In order for aged care homes to obtain funding from the Australian Government, they must meet Aged Care Quality Standards, ensuring quality care and services are provided.
Each aged care home sets their own prices within a prescribed limit, so costs will vary depending on the home you choose and an assessment of your income and assets.
A proactive approach to transitioning to aged care
We believe in advocating for independence and the freedom to make your own decisions (as long as you are capable of doing so). At Attwood Marshall Lawyers we ensure our clients know as much information as possible to be able to make a choice they are comfortable with. It is all about making choices that are in your best interests.
Nobody should be making these important decisions for you, unless you are no longer able to make the decision for yourself. Preparation is key, and by preparing as early as possible, you can choose your own living arrangements and the care options available that align with your preferences and needs.
What to consider if you want to have control over your aged care preferences
If you want to remain at home for as long as possible and consider moving into an aged care facility as a last resort in the event you are no longer capable of living safely at home, there are some key steps you can take now.
- Review your Enduring Power of Attorney (Qld) and/or Appointment of Enduring Guardian (NSW) documents as soon as possible. This will help you ensure your preferences are clearly outlined in your document. Your attorney/guardian needs to be aware of this condition and be authorised to use your resources to keep you at home for as long as possible if that is what you would prefer. In some cases, your attorney/guardian may need to spend some of your money to renovate your home or engage further assistance at home through HCPs to ensure you are capable of living at home safely.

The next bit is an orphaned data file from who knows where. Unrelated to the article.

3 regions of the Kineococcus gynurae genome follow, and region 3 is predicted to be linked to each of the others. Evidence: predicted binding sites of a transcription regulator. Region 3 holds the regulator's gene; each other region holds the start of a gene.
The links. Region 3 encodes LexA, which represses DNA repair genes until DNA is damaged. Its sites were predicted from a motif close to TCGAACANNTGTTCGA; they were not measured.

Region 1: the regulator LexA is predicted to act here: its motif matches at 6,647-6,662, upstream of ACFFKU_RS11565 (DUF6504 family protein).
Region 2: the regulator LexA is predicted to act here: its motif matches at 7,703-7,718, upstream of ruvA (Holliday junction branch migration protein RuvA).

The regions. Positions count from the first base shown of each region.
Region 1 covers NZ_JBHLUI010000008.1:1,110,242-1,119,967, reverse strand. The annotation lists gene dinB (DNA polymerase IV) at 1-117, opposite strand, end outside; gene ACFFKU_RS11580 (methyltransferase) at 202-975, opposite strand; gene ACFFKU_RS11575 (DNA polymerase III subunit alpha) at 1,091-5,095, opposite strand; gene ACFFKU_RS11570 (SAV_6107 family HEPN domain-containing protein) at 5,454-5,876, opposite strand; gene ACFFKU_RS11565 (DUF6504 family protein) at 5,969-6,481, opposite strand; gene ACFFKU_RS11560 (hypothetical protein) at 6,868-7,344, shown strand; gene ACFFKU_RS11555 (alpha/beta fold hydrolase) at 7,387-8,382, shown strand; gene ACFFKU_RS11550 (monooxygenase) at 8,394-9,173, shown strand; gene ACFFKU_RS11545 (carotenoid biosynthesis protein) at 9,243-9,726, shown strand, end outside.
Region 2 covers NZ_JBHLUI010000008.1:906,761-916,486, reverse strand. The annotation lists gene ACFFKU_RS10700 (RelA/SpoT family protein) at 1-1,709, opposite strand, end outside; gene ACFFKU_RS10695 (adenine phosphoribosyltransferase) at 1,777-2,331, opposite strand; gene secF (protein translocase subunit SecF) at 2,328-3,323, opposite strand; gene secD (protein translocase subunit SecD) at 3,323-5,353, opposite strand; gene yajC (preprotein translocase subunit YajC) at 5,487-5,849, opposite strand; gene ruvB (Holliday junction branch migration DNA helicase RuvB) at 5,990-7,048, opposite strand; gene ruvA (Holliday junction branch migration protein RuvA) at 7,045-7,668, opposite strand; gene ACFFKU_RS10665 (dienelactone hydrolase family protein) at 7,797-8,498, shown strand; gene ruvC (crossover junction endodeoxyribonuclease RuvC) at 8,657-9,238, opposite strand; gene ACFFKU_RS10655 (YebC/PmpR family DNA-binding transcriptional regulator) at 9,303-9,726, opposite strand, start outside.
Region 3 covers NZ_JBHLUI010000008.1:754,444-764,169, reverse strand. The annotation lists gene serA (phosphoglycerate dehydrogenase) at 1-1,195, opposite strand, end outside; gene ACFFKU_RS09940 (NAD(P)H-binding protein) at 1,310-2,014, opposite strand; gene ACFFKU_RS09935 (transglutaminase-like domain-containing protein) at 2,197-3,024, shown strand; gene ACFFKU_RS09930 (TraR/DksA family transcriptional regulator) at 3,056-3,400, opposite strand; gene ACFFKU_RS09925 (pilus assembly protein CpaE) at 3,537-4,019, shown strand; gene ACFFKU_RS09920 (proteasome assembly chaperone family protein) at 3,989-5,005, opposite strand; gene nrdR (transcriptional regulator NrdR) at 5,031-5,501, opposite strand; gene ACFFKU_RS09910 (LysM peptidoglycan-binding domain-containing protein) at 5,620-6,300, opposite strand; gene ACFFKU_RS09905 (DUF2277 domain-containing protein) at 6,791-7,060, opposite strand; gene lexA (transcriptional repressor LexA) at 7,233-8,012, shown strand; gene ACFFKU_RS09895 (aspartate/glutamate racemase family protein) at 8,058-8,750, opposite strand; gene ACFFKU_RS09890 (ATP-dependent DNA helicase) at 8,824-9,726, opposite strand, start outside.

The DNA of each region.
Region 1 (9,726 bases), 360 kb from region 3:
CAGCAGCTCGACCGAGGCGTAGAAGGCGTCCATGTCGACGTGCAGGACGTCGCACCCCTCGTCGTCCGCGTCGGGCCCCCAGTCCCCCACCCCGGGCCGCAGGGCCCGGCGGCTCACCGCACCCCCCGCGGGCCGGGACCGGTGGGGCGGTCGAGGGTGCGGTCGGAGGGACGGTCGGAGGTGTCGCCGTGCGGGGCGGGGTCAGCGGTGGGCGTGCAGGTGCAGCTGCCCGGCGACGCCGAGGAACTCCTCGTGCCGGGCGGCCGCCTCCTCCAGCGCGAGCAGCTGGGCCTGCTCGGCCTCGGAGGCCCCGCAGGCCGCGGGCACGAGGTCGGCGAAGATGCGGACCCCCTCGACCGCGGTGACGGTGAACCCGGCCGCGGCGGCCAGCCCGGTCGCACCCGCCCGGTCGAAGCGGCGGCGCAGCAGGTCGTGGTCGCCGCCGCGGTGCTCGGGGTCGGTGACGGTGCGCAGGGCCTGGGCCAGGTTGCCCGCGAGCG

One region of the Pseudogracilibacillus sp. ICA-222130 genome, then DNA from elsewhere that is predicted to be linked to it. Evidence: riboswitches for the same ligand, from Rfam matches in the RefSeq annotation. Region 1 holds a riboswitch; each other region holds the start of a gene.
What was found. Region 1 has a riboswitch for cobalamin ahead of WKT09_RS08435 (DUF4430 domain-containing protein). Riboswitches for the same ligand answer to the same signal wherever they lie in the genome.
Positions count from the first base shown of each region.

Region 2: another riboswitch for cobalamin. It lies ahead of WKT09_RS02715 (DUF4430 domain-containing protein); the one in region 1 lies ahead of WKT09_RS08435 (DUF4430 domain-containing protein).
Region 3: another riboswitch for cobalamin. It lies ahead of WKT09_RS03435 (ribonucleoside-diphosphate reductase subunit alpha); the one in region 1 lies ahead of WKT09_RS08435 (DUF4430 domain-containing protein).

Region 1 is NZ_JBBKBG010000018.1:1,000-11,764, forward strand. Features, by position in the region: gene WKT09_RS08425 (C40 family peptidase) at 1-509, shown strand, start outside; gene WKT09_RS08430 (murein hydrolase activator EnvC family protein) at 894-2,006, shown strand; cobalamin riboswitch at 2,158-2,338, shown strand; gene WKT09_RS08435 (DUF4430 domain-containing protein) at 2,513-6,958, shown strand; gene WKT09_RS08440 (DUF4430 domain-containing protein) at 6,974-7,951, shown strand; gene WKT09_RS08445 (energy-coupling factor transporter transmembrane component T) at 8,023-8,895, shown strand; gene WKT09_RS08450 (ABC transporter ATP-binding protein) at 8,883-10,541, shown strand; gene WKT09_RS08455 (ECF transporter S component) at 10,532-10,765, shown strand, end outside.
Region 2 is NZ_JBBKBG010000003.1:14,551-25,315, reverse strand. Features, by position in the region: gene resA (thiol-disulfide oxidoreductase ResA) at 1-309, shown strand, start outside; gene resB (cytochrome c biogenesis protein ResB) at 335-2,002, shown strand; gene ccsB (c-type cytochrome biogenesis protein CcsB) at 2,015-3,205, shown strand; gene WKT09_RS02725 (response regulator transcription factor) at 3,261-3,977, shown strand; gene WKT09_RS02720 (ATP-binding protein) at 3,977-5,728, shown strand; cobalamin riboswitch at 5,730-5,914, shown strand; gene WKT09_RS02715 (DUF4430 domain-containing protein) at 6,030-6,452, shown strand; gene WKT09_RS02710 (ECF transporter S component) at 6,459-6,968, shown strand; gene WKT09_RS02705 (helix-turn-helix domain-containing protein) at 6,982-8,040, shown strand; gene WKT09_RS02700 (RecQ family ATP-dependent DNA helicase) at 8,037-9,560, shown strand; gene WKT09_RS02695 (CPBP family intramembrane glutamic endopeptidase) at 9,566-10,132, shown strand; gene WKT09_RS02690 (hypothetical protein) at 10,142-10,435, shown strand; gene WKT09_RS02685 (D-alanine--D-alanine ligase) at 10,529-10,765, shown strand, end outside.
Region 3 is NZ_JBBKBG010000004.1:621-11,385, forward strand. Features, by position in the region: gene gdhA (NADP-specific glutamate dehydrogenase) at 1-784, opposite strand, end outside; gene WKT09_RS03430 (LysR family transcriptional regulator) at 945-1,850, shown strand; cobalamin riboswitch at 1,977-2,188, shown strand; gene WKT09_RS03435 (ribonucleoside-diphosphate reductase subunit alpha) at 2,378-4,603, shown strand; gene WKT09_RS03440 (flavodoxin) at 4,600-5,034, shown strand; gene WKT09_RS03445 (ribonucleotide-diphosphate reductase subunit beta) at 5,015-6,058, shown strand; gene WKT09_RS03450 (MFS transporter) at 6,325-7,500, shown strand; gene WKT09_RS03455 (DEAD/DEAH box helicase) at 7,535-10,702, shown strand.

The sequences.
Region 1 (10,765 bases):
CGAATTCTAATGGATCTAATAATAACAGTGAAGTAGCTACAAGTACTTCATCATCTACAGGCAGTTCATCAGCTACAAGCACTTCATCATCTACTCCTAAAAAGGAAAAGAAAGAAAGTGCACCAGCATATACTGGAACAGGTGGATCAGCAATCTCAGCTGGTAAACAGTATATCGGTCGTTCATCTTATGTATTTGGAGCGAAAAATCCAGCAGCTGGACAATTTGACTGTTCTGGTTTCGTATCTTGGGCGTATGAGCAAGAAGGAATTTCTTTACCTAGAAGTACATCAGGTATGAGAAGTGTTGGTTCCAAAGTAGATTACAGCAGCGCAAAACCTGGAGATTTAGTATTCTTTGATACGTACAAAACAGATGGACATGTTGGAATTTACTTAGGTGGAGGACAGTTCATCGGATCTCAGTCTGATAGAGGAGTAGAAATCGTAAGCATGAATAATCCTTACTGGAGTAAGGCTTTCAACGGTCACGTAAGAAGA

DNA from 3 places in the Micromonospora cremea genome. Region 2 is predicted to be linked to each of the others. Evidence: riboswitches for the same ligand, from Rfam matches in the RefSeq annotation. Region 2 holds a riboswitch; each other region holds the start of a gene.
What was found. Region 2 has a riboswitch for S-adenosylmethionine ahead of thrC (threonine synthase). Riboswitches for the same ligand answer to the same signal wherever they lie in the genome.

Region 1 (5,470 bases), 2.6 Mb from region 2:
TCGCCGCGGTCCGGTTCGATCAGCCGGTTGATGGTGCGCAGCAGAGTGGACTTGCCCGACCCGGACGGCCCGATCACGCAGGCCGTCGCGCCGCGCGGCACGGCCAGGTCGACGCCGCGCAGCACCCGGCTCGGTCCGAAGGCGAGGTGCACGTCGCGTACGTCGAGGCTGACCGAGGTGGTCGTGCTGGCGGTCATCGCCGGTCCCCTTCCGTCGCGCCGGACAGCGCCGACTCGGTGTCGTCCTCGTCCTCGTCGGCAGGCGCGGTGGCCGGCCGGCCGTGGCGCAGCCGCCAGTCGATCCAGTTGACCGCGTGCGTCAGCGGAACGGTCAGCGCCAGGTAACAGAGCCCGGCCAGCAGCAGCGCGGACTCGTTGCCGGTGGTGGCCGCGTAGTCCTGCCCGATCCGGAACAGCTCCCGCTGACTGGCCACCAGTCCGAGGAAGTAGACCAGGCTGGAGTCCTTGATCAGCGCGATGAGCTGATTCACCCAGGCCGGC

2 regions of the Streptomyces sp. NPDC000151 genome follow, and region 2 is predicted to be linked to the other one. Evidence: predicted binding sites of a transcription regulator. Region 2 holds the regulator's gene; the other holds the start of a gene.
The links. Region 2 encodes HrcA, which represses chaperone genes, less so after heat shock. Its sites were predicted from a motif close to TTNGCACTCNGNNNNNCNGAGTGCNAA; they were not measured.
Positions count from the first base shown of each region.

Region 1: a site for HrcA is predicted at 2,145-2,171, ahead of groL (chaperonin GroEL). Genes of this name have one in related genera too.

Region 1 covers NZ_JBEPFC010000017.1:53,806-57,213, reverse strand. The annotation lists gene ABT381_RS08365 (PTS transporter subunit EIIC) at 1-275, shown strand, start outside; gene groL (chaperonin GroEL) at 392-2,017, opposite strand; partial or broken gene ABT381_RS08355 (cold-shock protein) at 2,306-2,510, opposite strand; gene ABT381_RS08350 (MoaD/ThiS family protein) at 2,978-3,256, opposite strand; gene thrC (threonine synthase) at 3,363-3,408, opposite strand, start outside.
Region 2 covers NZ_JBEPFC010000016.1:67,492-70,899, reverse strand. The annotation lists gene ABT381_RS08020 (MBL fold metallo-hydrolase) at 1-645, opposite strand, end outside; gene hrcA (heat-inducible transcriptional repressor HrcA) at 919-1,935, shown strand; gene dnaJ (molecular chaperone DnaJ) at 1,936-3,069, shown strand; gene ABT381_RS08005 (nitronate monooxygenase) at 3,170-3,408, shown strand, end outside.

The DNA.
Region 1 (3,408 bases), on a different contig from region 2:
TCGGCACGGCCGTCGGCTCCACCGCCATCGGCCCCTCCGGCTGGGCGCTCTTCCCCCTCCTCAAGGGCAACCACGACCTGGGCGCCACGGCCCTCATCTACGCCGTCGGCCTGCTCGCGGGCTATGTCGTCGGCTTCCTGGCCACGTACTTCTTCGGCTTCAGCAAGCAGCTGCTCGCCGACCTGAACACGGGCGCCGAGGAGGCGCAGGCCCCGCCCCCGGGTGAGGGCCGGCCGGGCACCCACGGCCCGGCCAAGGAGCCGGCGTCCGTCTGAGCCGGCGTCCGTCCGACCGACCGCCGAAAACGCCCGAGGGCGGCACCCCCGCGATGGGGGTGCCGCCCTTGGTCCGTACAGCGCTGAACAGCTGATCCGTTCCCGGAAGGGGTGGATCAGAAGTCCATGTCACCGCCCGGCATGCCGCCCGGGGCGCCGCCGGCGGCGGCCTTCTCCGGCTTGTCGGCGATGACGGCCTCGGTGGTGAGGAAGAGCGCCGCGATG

- Speak to your family and loved ones and make your preferences clear.
If you are considering moving into a residential aged care facility, you should consider:
- If you want to remain in your current area, or if you would like to move closer to family or friends;
- Adding instructions to your Enduring Power of Attorney or Appointment of Enduring Guardian to include your location preferences or specific facilities you would like to be considered. Many people choose to live closer to their children or relatives so that they can keep an eye on them, visit regularly and keep the facility accountable.
- You may choose to go into the same facility as a friend;
- Visit any facilities and inspect the premises – it is never too soon to do this! By inspecting a facility, you can get a feeling for what it may be like to live there.
- Try before you buy – get some respite if you need it! Your ACAT assessment will tell you whether you are eligible for respite which means you are entitled to 63 days of subsidised care in a facility if you need it. This is a great opportunity to get hands-on experience living in a facility for a short period of time to see if you would like to live there long-term.
Helping you through every stage of life
It can be overwhelming when navigating all the options available for your transition to aged care and knowing what is right for you; there is a lot to consider! It is important to discuss your preferences and needs and plan for the future. By speaking to an experienced and accredited aged care professional, you can gain valuable insight into the aged care industry, as well as the financial, legal and medical decisions you need to make.
As a leading elder law firm, Attwood Marshall Lawyers believe in supporting you through all stages of life. By obtaining the right advice, we can help you prepare for your future and have peace of mind in knowing that you can have your say about the care you may receive, and where you want to live. We can also help with your future medical treatment wishes.